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Post There’s only one Sundiata

Thursday February 14, 2008

An interesting question came up last night on the UGASports.com basketball message board: where would you put Sundiata Gaines among the great Georgia basketball players?

Nearly everyone agrees that Gaines has been a tremendous player. It’s a tougher question than it seems because Gaines is hard to pigeonhole. Do you consider him strictly a point guard and compare him with guys like Rashad Wright, Vern Fleming, and Pertha Robinson? Or because of his scoring ability and other attributes do you consider him an all-purpose guard and put him up against a bigger group that includes Litterial Green and other scorers?

I’m not going to get into rating him against other players – I just consider him one of my favorites.

First, there are the raw numbers. That’s as well-rounded as a guard gets, and his rebounding has really been what sets him apart from other past greats. Those stats alone are enough for any basketball fan to appreciate a player.

But with Gaines there’s more. Starting with an accidental gunshot wound as a 4-year-old, he’s made the best of some bad situations. He chose to be part of the rebuilding at Georgia over attention from other programs that were, if not better, at least much more stable. Dennis Felton and Mike Jones had an uphill battle thanks to Georgia’s sullied perception at the time, but the opportunity to start and play early and often was significant.

Four years spent doing the hard work of dragging Georgia basketball out of the abyss could harden and demoralize almost anyone. But even in the twilight of his career with the realization sinking in that there will be a sub-.500 SEC record and no postseason, Gaines has actually raised his level of play over the past few games. When you thought he couldn’t possibly have more to give, he dug deeper.

His role as a senior leader really shone through a few weeks ago when Jeremy Price was riding the pine. While fans were in a panic convinced that Price would become the latest victim of Felton’s irrational discipline, Gaines sounded almost coach-like with a wisdom forged from his experience.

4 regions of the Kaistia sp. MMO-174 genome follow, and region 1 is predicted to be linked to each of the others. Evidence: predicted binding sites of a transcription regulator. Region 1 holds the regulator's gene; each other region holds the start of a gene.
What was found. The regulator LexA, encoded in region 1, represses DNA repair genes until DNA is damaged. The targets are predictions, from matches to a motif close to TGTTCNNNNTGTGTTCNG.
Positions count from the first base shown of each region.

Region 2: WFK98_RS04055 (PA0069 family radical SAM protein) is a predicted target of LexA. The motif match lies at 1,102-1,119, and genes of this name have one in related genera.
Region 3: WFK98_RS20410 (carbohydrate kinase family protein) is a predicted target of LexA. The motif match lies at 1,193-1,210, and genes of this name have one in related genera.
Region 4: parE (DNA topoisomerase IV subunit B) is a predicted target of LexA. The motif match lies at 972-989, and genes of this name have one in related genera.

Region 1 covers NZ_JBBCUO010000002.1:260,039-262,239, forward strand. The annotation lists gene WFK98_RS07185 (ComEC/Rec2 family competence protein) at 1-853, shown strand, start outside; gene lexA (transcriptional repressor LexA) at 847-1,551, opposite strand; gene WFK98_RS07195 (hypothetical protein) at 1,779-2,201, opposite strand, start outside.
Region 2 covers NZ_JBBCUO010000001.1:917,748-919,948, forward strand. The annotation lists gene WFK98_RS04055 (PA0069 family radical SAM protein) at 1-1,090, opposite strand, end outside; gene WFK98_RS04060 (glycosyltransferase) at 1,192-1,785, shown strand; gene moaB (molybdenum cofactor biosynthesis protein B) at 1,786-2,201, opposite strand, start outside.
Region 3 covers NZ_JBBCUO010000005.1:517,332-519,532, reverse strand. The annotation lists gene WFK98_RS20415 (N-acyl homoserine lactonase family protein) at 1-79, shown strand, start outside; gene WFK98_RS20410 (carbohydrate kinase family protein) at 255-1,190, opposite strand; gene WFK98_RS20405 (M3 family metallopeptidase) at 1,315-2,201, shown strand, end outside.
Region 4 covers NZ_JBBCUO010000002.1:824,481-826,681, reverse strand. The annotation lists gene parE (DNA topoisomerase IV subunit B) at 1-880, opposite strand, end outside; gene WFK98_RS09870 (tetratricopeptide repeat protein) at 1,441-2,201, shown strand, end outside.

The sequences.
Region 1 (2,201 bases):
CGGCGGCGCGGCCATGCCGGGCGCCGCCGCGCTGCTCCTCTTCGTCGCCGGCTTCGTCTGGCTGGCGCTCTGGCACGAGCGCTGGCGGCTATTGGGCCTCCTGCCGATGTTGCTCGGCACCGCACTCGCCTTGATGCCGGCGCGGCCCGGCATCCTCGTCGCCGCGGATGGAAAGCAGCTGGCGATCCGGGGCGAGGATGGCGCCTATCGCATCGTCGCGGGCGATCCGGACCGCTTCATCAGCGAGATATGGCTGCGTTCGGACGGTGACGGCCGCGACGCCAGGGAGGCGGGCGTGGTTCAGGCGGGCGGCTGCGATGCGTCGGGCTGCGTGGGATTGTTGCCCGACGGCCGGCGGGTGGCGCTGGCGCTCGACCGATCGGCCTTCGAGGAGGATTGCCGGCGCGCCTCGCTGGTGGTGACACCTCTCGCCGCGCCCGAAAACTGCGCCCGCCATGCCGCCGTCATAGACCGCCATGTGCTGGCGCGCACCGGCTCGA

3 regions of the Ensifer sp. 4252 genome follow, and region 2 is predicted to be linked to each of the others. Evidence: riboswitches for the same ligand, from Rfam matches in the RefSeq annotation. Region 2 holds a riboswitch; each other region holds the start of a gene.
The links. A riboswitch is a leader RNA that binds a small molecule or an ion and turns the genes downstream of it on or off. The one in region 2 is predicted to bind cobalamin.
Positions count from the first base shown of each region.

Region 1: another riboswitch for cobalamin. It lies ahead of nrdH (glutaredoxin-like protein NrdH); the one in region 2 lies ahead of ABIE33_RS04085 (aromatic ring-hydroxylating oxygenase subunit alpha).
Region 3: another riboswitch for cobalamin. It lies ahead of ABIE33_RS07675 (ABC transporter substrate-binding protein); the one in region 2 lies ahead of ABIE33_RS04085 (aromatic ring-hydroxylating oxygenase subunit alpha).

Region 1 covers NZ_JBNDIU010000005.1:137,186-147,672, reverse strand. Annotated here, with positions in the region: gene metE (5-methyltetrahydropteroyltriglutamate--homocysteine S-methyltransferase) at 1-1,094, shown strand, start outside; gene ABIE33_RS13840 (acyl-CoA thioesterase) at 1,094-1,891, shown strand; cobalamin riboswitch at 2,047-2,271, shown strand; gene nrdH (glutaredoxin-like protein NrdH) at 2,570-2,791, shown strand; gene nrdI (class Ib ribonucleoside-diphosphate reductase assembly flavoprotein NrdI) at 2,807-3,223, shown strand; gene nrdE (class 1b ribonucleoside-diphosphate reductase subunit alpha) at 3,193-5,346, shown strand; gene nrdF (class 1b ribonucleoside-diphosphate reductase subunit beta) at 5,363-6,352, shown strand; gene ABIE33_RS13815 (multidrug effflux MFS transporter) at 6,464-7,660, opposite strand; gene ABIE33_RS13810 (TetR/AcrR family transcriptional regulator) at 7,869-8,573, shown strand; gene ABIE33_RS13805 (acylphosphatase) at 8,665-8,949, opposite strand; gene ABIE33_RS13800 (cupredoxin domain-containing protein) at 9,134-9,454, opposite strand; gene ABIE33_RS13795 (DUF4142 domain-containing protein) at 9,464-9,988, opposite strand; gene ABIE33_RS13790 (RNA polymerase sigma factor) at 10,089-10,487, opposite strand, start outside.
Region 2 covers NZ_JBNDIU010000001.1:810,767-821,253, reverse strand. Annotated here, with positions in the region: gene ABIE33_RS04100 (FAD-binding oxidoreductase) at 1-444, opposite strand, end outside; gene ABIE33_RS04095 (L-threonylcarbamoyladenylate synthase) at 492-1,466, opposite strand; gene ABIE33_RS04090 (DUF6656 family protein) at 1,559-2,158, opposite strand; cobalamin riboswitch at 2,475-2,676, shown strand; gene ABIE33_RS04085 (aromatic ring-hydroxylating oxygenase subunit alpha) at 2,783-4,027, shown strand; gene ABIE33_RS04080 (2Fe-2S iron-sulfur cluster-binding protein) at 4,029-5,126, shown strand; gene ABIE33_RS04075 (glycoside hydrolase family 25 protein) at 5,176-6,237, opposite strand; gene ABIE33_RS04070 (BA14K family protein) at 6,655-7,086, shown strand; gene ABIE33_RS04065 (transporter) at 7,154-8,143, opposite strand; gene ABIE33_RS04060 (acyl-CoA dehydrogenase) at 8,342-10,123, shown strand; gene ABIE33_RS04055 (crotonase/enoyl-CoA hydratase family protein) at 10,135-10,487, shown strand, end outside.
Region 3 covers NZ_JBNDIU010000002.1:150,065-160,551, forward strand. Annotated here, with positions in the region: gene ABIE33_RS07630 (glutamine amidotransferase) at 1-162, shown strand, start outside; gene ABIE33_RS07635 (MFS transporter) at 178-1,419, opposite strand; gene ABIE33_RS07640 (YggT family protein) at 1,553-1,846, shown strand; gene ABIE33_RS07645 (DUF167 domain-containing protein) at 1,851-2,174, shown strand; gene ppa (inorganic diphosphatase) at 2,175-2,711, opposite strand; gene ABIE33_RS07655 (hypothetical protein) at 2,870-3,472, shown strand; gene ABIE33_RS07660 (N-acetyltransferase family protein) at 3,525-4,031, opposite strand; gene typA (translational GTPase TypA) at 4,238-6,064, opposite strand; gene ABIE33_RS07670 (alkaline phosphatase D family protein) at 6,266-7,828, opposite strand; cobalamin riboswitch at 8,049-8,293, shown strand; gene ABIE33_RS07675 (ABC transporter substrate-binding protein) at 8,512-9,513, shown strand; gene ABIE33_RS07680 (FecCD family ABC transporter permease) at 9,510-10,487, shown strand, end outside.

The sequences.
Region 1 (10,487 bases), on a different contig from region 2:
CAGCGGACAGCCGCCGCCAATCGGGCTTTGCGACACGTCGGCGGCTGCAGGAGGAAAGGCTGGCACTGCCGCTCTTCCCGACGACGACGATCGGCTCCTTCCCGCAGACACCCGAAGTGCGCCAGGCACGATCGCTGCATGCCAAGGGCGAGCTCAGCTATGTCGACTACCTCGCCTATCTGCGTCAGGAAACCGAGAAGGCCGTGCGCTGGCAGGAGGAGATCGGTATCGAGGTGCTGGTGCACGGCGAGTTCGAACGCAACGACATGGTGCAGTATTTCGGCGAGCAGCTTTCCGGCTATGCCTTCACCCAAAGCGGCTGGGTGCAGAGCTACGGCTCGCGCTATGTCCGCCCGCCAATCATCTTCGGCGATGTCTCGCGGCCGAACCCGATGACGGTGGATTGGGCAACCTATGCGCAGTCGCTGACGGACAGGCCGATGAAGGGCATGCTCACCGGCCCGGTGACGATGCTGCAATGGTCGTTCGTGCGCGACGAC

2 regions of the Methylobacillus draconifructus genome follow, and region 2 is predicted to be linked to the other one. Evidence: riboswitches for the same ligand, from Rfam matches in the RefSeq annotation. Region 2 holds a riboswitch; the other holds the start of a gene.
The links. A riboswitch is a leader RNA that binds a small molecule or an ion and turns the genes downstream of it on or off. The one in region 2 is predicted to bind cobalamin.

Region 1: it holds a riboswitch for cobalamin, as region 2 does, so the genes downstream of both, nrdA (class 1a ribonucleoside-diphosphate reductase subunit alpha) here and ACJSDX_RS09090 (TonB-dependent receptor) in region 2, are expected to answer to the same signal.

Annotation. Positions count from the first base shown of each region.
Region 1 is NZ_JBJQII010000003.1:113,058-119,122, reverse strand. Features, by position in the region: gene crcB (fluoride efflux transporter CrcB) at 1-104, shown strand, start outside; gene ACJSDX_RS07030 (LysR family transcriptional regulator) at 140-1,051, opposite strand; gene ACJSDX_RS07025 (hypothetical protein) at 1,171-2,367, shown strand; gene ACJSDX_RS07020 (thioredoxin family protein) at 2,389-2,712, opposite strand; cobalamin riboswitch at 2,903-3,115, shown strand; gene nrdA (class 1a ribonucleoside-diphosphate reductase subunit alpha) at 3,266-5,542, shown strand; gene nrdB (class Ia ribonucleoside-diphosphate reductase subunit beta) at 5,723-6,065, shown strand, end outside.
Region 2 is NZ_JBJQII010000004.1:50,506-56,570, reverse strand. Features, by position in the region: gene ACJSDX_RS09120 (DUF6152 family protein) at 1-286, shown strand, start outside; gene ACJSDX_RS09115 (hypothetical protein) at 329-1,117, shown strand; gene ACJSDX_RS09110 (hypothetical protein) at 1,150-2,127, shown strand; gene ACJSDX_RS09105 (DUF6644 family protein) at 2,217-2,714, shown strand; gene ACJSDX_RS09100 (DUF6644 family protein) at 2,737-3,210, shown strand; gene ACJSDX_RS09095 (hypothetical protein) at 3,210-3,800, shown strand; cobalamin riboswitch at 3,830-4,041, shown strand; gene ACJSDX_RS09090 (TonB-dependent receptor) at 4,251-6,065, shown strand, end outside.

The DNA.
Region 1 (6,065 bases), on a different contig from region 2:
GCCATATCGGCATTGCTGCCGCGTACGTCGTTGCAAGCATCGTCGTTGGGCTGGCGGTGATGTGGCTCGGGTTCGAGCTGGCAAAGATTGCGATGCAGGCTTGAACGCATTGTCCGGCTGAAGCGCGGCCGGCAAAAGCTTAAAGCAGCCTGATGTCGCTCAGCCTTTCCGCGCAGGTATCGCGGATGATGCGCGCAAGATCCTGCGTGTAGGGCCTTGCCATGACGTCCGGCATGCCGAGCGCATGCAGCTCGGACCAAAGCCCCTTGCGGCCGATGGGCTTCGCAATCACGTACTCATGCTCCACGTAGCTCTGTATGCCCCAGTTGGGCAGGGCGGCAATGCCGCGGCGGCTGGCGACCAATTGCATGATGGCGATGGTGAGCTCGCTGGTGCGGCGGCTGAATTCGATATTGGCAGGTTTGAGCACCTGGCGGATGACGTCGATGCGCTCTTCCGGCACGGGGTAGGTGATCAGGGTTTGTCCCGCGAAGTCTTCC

"They’re young and sometimes they don’t understand the value of key situations and key moments," Gaines said of the freshman. "The biggest disappointment is that (Price) needs to be coachable."

It’s so difficult for young players to battle through tough times without guidance like that, and Price to his credit has taken it to heart. What makes Gaines (and Bliss) so special is that they had no such players to look up to during their development. After the 2004 season, only Stukes and Newman were

There’s been a controversial view raised that the team will be improved with someone else running the point next year. Gaines, while he ranks near the top of Georgia’s assist leaders, is associated with a style of play that relies on individual creativity and playmaking. The notion that the team will be better without Gaines is absurd to me, but I think we’re dancing around a different question. The past week has shown that, indeed, the Georgia offense can be better if Gaines is able to off-load the point guard duties onto someone else – but only if Gaines remains on the court.

Does that mean that the offense will click next year when Swansey and Ware are running the point? Only if you have an off-guard capable of duplicating the creativity, ballhandling, and rebounding of Gaines. That’s where the discussion falls apart. There might be others just as capable of distributing the ball and running the offense. There are few who can drive to the basket, create offense, or knock down the clutch jumper as Gaines can. Whether other guards can run the point better is a red herring; there’s a lot more to do if you’re going to replace Sundiata Gaines.

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